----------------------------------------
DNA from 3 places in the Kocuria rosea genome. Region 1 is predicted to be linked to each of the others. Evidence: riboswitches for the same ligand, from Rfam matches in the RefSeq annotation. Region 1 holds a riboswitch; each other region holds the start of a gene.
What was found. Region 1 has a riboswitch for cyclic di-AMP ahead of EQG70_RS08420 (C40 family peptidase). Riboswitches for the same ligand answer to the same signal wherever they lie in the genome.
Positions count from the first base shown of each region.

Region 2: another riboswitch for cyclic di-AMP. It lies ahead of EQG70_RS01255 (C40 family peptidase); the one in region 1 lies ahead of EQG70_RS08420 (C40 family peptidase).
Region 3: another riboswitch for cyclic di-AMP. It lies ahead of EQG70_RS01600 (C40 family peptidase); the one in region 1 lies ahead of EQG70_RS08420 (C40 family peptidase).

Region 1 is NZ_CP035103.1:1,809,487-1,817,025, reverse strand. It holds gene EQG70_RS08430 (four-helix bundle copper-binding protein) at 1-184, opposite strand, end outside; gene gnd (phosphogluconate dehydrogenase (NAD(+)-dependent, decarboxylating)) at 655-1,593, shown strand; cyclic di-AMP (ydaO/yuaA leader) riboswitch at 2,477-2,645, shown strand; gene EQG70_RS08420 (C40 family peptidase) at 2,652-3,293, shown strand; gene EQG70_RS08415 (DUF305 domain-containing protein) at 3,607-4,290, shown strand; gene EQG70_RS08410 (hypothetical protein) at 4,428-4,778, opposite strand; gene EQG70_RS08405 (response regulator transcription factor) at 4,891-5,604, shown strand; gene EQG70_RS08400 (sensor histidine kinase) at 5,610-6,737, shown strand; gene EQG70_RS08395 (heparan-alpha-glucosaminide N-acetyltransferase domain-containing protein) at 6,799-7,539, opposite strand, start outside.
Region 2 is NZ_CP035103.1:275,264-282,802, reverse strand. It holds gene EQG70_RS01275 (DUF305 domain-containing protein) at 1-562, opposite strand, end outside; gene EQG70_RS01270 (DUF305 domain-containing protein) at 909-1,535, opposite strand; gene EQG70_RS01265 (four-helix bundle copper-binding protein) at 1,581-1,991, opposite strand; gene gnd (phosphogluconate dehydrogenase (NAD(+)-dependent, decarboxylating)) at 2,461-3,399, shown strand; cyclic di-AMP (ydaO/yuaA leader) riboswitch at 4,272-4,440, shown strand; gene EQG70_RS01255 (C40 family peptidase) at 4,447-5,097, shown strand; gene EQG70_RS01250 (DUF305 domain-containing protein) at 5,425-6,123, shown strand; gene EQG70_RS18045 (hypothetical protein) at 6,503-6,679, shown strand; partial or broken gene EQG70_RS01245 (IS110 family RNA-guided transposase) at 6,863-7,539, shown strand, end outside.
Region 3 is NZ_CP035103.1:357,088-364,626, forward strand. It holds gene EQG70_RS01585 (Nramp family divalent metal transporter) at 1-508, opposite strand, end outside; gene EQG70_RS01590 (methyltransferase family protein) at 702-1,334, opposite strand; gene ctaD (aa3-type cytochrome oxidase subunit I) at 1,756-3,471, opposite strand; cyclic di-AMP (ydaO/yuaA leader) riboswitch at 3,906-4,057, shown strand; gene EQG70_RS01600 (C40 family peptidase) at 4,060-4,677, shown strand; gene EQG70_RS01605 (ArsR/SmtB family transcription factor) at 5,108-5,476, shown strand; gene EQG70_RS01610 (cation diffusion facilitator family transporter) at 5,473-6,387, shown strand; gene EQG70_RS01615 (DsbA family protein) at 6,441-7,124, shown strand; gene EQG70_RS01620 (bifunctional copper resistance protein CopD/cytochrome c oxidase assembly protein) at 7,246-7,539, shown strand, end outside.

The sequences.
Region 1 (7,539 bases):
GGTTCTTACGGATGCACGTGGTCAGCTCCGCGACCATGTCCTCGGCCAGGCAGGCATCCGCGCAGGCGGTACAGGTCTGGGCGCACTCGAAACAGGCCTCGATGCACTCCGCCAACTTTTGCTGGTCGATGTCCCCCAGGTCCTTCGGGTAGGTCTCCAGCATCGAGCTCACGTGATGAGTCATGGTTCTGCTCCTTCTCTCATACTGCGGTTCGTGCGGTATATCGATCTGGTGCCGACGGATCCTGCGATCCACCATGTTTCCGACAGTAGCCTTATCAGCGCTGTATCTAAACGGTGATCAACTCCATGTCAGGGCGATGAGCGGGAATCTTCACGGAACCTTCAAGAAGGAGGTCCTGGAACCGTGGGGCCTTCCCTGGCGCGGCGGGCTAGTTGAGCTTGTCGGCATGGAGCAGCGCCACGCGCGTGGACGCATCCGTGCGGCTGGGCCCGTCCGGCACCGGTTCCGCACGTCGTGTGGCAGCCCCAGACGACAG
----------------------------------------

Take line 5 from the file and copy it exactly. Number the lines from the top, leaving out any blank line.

Region 3: another riboswitch for cyclic di-AMP. It lies ahead of EQG70_RS01600 (C40 family peptidase); the one in region 1 lies ahead of EQG70_RS08420 (C40 family peptidase).